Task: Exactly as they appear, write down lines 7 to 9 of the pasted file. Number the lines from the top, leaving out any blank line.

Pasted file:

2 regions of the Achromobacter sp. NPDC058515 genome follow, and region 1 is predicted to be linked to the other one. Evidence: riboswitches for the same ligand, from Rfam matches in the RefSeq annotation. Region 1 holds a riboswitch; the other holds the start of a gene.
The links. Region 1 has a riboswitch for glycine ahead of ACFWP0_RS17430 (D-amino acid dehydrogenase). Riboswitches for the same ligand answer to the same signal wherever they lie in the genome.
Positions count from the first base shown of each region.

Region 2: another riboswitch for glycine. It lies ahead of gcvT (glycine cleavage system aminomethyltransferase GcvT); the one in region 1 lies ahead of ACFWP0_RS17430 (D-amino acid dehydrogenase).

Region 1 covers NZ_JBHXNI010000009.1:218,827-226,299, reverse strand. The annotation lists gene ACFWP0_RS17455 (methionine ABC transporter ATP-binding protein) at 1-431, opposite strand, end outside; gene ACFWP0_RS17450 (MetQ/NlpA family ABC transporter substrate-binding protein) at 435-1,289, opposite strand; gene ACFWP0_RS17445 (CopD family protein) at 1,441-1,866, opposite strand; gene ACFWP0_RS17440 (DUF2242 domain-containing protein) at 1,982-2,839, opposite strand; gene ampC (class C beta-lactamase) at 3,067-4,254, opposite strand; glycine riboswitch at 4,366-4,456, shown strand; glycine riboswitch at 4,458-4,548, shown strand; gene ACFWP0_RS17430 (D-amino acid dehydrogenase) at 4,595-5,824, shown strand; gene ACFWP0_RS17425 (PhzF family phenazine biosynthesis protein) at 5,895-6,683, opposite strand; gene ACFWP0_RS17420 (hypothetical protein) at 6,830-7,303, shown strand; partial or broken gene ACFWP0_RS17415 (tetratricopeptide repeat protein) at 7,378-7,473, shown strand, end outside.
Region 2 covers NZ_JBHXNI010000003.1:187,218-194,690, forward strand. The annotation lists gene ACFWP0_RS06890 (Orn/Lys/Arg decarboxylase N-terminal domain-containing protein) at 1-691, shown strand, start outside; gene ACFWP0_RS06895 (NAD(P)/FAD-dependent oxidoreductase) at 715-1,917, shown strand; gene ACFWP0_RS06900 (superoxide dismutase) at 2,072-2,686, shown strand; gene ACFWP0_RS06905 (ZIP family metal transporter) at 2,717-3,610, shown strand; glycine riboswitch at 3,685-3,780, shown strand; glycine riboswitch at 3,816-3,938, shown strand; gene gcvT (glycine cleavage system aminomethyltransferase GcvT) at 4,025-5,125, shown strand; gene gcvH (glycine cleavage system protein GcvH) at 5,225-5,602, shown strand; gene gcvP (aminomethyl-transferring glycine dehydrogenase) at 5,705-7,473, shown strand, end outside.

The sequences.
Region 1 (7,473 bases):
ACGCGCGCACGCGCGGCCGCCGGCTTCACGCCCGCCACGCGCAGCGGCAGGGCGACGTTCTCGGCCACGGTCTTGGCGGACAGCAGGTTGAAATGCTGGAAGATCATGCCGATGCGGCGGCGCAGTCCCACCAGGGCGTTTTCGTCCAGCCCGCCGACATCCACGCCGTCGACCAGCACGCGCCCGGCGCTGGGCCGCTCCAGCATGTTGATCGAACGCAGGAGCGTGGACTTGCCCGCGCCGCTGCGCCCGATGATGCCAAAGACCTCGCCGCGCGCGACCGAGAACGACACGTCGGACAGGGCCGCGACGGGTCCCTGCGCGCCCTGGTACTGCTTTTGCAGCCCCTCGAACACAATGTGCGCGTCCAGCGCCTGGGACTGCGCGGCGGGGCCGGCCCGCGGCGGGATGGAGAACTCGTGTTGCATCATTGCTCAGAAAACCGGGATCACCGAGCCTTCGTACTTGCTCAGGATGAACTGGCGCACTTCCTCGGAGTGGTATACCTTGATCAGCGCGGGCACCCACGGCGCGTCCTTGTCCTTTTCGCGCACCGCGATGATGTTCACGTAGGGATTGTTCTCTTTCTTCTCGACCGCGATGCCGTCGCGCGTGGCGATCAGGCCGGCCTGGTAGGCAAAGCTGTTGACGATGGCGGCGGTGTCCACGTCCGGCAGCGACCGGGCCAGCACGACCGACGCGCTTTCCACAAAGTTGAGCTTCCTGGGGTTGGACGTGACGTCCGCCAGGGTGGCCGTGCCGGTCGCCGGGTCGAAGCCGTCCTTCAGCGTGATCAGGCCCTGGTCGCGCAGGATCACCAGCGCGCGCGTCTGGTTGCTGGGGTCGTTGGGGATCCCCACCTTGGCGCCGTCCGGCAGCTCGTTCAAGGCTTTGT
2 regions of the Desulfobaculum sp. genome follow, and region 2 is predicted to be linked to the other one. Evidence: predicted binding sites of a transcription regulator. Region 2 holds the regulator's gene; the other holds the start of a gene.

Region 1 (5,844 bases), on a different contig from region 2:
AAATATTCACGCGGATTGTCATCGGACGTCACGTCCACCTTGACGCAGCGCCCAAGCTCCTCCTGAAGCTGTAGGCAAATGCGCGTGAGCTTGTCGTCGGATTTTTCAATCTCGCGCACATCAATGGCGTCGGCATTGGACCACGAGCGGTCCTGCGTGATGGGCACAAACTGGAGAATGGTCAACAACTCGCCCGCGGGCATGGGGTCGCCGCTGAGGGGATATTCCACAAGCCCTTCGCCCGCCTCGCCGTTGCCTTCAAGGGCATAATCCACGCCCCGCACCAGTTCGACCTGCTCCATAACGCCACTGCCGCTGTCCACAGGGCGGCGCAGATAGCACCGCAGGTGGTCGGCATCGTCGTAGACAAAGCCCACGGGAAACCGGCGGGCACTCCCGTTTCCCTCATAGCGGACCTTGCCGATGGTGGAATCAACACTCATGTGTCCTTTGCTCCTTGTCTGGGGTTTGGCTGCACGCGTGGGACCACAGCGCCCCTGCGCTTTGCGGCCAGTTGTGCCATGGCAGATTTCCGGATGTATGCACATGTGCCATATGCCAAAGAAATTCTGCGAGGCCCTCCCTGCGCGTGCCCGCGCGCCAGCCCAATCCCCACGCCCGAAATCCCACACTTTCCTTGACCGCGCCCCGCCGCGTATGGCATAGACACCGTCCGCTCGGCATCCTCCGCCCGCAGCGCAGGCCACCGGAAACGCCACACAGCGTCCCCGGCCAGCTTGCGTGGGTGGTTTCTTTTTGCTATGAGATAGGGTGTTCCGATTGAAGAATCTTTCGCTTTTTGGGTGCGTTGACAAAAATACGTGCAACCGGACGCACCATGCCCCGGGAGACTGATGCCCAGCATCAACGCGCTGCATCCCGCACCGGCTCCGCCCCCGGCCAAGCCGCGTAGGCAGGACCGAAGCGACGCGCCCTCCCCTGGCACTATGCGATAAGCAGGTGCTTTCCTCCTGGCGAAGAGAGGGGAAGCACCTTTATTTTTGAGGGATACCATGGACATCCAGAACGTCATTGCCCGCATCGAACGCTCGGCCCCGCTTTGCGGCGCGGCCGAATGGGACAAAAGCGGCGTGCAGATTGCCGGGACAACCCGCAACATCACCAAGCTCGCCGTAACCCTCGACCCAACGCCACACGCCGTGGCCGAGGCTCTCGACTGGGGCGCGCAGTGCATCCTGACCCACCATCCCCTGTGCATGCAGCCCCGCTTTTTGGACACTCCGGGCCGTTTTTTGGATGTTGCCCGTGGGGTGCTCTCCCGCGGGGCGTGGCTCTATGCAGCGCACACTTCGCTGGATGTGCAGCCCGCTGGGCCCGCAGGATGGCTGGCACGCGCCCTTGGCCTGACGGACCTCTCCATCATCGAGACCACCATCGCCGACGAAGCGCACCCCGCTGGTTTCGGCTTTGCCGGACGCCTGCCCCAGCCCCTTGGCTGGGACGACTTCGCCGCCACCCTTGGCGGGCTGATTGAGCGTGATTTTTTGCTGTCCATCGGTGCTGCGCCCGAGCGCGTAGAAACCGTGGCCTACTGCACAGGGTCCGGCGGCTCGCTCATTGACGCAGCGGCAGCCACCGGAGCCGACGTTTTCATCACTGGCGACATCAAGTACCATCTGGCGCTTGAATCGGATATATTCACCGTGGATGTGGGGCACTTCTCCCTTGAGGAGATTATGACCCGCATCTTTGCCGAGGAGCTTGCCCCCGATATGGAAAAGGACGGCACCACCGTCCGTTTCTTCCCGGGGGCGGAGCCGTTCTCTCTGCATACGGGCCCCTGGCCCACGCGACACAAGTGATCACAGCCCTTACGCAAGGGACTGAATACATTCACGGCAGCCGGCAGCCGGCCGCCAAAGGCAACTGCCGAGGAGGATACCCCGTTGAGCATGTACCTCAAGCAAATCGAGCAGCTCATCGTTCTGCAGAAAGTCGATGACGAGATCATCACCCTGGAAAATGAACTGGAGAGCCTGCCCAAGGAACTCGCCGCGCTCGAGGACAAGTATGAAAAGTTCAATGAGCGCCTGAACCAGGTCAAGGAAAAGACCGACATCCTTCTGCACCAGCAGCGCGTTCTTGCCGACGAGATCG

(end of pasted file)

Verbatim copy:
The sequences.
Region 1 (7,473 bases):
ACGCGCGCACGCGCGGCCGCCGGCTTCACGCCCGCCACGCGCAGCGGCAGGGCGACGTTCTCGGCCACGGTCTTGGCGGACAGCAGGTTGAAATGCTGGAAGATCATGCCGATGCGGCGGCGCAGTCCCACCAGGGCGTTTTCGTCCAGCCCGCCGACATCCACGCCGTCGACCAGCACGCGCCCGGCGCTGGGCCGCTCCAGCATGTTGATCGAACGCAGGAGCGTGGACTTGCCCGCGCCGCTGCGCCCGATGATGCCAAAGACCTCGCCGCGCGCGACCGAGAACGACACGTCGGACAGGGCCGCGACGGGTCCCTGCGCGCCCTGGTACTGCTTTTGCAGCCCCTCGAACACAATGTGCGCGTCCAGCGCCTGGGACTGCGCGGCGGGGCCGGCCCGCGGCGGGATGGAGAACTCGTGTTGCATCATTGCTCAGAAAACCGGGATCACCGAGCCTTCGTACTTGCTCAGGATGAACTGGCGCACTTCCTCGGAGTGGTATACCTTGATCAGCGCGGGCACCCACGGCGCGTCCTTGTCCTTTTCGCGCACCGCGATGATGTTCACGTAGGGATTGTTCTCTTTCTTCTCGACCGCGATGCCGTCGCGCGTGGCGATCAGGCCGGCCTGGTAGGCAAAGCTGTTGACGATGGCGGCGGTGTCCACGTCCGGCAGCGACCGGGCCAGCACGACCGACGCGCTTTCCACAAAGTTGAGCTTCCTGGGGTTGGACGTGACGTCCGCCAGGGTGGCCGTGCCGGTCGCCGGGTCGAAGCCGTCCTTCAGCGTGATCAGGCCCTGGTCGCGCAGGATCACCAGCGCGCGCGTCTGGTTGCTGGGGTCGTTGGGGATCCCCACCTTGGCGCCGTCCGGCAGCTCGTTCAAGGCTTTGT